The winter solstice occurs on December 21 making it an ideal time to take a break from the pre-Christmas rush and reflect on our place in the universe.
What is the Winter Solstice?
Having to do with Earth’s tilted axis and rotation around the sun, the winter solstice occurs when the North Pole is tilting furthest away from the sun. The winter solstice marks the shortest day and longest night of the year. Its companion is the summer solstice marking the longest day and shortest night of the year.
In the Northern Hemisphere, we experience the winter solstice in December (20, 21, 22, or 23), while in the Southern Hemisphere it occurs in June. The winter solstice is also known as midwinter, which makes sense to me as it occurs in the middle of the coldest time of the year. In some countries, like the United States, the winter solstice marks the first calendar day of winter.
The word solstice has its origins in Latin and Old French combining sol (sun) with stit (stopped, stationary) to form solstitium and later the Middle English term solstice. The Earth does not actually stand still at the winter solstice. After the summer solstice, the days become shorter and shorter but as the winter solstice draws near the daily incremental change decreases until it reaches zero. Then the process reverses itself until the summer solstice.
The winter solstice is a harbinger of spring, birth, and new growth.
Winter Solstice Cultural Significance
In the Northern Hemisphere, cold and hunger were the constant companions of our ancestors from the time after the fall harvest to the spring growing season. Depending on where people lived, it would already be cold in October. If the harvest or hunting had been poor, people would worry about their food supplies lasting until spring.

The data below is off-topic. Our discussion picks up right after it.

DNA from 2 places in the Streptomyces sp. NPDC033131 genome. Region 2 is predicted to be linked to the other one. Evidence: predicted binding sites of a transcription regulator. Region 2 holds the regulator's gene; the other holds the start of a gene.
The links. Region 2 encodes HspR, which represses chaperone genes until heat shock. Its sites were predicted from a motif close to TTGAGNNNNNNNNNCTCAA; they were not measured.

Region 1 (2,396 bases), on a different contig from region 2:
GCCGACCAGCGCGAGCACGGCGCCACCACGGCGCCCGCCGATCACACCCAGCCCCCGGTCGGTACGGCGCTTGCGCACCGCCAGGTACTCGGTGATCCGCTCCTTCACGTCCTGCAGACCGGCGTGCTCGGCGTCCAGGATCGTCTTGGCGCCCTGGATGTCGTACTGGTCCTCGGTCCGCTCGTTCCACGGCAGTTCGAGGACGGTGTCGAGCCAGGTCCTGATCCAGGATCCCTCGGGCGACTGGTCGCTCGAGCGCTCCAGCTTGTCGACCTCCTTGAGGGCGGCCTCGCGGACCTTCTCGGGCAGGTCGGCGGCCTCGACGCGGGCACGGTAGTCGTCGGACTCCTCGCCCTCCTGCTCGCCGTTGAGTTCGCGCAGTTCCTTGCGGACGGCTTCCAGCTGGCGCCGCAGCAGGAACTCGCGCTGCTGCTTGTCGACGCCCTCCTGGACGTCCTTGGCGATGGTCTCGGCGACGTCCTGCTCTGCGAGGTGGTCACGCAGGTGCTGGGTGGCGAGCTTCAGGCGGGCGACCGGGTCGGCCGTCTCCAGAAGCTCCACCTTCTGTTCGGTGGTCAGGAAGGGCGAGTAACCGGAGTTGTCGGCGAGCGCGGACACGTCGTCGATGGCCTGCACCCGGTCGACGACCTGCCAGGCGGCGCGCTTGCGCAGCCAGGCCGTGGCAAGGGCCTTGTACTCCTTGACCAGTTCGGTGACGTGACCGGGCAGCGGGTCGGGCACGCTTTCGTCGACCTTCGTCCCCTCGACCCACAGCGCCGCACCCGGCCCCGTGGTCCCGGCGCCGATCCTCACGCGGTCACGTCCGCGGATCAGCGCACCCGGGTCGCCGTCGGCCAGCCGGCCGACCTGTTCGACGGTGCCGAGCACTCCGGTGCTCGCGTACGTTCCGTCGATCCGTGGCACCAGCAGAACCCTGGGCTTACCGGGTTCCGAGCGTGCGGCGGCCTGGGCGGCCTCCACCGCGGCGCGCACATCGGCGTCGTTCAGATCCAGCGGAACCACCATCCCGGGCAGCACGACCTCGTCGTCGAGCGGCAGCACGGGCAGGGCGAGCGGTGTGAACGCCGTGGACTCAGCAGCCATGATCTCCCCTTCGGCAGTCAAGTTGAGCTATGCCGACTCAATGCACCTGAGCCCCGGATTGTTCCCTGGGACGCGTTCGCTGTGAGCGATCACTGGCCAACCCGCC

The winter solstice was a momentous occurrence for our forebearers because it was a sign that they had made it to the zenith of winter and now they could look forward to longer and warmer days and that spring was ahead. The winter solstice was sort of an astronomical equivalent of “Hang in there everyone, things are going to get better.”
For thousands of years, people around the world have observed the winter solstice with rituals, ceremonies, and celebrations. Some of our ambitious ancestors erected monuments orienting them to coincide with the winter solstice sunrise or sunset, like Newgrange in Ireland and Stonehenge in England.
Nowadays, some celebrants travel to ancient sites to participate in winter solstice ceremonies, while others attend spiritual gatherings closer to home or take part in activities involving fire or ringing bells. The essential ingredient seems to be taking time out from our daily routines to honor Earth and reflect on our place in the solar system.
Take Time to Pause and Reflect
Our society seems to be perennially busy, constantly in motion, with people rarely sitting quietly and enjoying the moment.
Think about it. How often do you have the chance to just be?
By December 21, I suspect you and many other people might enjoy a respite from the pressures of year-end work deadlines, school final exams, and Christmas preparations.
Let’s take advantage of the winter solstice by pushing the pause button on our busy lives and expending some time reflecting on this wondrous planet we all call home and pondering our place in the universe.
“From out of the darkness and cold, the light…and hope return.” —Unknown
- 4th of July – Be a Green Citizen
- Everyone is an Environmentalist
- First Day of Spring – Stop and Smell the Roses
- National Geographic – Solstice a Cause for Celebration Since Ancient Times
- Time and Date – Winter Solstice – Shortest Day of the Year
- Wikipedia – Winter Solstice